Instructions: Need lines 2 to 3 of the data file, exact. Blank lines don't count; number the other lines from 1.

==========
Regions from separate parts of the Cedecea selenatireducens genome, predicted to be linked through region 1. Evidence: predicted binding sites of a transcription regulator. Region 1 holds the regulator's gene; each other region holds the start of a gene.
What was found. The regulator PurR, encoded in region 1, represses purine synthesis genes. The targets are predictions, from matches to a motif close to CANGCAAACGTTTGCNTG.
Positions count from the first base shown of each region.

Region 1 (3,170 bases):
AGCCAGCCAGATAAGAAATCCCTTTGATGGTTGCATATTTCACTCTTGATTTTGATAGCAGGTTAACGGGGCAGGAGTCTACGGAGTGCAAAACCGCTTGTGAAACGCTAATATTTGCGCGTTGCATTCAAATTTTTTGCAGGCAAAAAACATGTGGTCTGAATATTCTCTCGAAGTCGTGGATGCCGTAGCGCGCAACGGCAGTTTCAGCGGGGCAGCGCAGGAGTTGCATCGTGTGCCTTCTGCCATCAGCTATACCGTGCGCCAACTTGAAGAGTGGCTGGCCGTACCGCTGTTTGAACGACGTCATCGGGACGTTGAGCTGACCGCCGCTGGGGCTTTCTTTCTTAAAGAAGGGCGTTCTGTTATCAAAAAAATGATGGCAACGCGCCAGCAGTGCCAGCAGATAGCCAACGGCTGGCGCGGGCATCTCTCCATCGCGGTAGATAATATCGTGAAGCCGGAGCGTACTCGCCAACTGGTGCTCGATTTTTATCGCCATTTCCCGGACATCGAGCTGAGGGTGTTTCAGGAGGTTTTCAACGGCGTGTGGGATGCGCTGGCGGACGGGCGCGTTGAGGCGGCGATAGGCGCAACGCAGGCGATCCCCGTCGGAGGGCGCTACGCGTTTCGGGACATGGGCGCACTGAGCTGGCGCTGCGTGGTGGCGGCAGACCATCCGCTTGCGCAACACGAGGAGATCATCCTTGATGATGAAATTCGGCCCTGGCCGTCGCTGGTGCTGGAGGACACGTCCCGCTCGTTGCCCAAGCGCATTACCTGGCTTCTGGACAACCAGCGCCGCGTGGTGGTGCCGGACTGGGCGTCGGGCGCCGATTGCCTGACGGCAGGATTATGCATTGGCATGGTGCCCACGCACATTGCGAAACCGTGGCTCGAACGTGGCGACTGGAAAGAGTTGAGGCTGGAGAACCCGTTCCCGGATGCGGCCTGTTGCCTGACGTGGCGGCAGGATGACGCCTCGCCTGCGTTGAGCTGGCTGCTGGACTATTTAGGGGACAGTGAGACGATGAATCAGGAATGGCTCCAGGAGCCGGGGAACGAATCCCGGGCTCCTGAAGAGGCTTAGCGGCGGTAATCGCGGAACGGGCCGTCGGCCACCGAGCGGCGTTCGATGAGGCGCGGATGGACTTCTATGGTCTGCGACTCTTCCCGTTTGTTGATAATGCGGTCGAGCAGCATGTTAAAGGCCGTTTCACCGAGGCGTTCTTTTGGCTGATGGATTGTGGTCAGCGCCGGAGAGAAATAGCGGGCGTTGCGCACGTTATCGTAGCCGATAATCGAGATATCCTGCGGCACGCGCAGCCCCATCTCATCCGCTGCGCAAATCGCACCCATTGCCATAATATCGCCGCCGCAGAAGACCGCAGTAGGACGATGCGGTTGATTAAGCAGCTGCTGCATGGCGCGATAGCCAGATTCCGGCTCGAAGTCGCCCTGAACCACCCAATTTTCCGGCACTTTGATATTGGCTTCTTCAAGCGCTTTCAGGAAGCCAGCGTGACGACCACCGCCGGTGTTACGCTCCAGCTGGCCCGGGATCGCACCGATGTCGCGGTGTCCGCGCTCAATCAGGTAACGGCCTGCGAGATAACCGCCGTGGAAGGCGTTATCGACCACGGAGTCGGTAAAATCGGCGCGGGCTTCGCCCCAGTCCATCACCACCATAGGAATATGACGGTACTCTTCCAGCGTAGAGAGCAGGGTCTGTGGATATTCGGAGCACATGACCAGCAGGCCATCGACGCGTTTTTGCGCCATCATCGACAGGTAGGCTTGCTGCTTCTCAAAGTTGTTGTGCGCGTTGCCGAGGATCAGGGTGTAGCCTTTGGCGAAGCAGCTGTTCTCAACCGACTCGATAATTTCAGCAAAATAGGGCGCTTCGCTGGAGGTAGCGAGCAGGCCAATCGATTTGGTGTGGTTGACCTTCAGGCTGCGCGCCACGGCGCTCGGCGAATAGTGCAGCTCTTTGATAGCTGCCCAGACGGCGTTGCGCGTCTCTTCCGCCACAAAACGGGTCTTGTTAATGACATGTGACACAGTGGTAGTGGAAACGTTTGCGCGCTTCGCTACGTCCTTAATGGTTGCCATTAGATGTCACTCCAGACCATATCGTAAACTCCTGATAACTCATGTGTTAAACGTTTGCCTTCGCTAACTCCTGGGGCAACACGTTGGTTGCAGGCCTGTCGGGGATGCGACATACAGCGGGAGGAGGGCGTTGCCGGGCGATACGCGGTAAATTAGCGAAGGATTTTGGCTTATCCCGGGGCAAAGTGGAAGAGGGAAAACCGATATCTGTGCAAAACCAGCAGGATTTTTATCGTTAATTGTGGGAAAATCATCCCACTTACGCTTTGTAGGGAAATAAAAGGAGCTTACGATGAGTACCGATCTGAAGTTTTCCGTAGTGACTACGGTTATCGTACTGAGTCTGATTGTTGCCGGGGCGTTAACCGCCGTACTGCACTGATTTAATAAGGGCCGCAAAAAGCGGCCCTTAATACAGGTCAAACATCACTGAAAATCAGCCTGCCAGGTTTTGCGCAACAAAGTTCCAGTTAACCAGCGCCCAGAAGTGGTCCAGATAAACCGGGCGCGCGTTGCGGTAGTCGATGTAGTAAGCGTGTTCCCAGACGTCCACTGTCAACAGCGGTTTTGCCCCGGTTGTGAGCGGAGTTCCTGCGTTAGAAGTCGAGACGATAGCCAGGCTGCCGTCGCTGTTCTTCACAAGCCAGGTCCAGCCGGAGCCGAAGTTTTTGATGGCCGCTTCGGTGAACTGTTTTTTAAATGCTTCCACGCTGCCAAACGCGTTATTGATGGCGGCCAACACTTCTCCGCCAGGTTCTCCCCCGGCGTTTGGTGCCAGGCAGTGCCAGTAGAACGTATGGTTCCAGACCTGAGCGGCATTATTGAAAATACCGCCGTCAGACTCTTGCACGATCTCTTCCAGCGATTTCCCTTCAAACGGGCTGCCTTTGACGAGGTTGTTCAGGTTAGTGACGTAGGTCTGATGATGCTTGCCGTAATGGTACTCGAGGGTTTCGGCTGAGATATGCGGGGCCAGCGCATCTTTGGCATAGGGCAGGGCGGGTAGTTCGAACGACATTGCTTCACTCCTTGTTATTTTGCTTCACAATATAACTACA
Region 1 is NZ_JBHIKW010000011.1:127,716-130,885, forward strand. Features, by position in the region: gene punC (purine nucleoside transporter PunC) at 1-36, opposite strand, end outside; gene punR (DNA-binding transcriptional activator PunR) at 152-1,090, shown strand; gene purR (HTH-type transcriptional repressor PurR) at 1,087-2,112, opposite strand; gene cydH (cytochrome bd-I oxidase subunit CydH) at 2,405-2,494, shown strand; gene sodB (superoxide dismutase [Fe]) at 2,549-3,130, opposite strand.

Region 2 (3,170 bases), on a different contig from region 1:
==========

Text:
What was found. The regulator PurR, encoded in region 1, represses purine synthesis genes. The targets are predictions, from matches to a motif close to CANGCAAACGTTTGCNTG.
Positions count from the first base shown of each region.